The Effect of Television Violence on Children Television can be a powerful influence in developing value systems and shaping behavior; The violence that children are constantly subjected to on television can have very harmful affects if not monitored carefully. More and more often parents are using television as a means of entertaining their children when they are unable to, and the amount of television that children are watching is a growing concern in our society. While a large part of the concern is the quantity of television that young people are viewing, a more pressing issue is the quality that is offered to them. While cartoons may seem to be harmless and humorous, that is not always the case. A good portion of the violence that is on television is captured in Saturday morning cartoons, when children are most likely to be captivated by them.
The basic reason is because violence is what people want to see. Much of the American viewing audience, and especially children, will watch the shows with more action before they even think about watching the morally correct ones. Another reason is that some broadcasters claim that there is not enough evidence to prove that TV violence is harmful. But, scientists who have studied this aspect have stated that TV violence and aggressive behavior are linked. In a Children Now Executive Summary, only one of many studies on the issue, experts agreed, among other relevant topics, "that television can have a negative effect on children, encouraging anti-social behavior such as dishonesty or violence."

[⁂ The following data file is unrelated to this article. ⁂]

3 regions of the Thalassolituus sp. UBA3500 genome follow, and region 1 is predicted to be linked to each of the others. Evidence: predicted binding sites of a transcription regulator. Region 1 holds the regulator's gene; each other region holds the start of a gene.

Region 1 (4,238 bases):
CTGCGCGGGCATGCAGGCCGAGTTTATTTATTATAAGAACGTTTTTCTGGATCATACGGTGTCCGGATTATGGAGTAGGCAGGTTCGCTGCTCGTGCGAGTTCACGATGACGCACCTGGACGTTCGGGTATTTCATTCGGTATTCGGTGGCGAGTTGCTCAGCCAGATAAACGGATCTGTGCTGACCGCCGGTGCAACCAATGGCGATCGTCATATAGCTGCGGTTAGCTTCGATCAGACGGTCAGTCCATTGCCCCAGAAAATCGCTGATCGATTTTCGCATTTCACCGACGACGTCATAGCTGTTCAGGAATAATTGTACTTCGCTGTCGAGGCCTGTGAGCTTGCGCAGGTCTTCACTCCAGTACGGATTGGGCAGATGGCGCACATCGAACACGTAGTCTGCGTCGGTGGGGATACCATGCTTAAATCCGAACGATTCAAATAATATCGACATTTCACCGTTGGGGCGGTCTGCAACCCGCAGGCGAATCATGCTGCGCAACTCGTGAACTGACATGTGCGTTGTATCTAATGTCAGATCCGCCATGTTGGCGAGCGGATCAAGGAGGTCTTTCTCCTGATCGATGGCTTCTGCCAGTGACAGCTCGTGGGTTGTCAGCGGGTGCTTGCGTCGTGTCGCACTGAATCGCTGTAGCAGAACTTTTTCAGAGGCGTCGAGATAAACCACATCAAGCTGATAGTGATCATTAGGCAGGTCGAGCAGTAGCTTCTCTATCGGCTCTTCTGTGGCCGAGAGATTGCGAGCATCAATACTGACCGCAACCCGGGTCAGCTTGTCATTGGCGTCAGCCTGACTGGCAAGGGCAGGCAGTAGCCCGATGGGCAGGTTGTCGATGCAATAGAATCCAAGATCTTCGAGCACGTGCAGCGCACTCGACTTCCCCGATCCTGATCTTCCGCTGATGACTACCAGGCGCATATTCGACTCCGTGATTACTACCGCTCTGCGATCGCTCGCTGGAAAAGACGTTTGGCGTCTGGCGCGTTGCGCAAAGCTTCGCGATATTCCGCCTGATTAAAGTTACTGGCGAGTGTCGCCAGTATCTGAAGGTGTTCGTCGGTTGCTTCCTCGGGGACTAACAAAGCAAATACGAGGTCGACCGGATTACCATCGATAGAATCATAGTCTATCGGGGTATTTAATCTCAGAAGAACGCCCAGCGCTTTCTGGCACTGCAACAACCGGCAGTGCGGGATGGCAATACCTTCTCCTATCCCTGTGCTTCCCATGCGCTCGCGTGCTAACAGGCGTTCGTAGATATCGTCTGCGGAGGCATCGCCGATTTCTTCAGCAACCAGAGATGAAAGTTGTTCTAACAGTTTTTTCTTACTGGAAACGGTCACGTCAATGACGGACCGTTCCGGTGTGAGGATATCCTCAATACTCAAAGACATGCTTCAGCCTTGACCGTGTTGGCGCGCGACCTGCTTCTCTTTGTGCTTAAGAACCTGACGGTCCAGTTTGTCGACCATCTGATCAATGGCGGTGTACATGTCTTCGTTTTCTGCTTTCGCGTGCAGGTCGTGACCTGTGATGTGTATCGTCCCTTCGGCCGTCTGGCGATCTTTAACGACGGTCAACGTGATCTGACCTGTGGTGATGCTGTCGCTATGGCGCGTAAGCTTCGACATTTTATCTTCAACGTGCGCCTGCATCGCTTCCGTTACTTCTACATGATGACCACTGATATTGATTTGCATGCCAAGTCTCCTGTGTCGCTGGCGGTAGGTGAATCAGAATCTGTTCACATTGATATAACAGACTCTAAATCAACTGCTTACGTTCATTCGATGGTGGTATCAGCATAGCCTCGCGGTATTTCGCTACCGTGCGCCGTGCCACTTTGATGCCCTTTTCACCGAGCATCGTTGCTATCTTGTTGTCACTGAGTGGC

Violence and explicit themes on television have been a main benefactor in behavioral problems in children, causing educational issues as well. Studies have shown that “excessive TV viewing can lead to poor grades in school” (Boyse Online). TV has even been shown to affect the mood of the child, usually “TV doesn’t improve their disposition. They’re grouchy and irritable right after they watch” (Winn 19). When violence is included in speech or an action a child’s favorite show or movie it wouldn’t be uncommon if that youth would try to imitate it.
If parents do not monitor what their children are watching, then the media will have a great impact on their children’s life. Most people when analyzing this issue tend to focus on drugs, sex, and violence in terms of the television media. How ridiculous though, it would be to forcibly say that television is the sole cause of changing behavior and attitudes in children. More apropos it would be to ascertain which types of imagery, programs, and activities are more likely to alter a child’s behavior and determine which of these appear on television. “A recent study at UCLA reported on the percentages of unrealistic outcomes displayed on TV shows.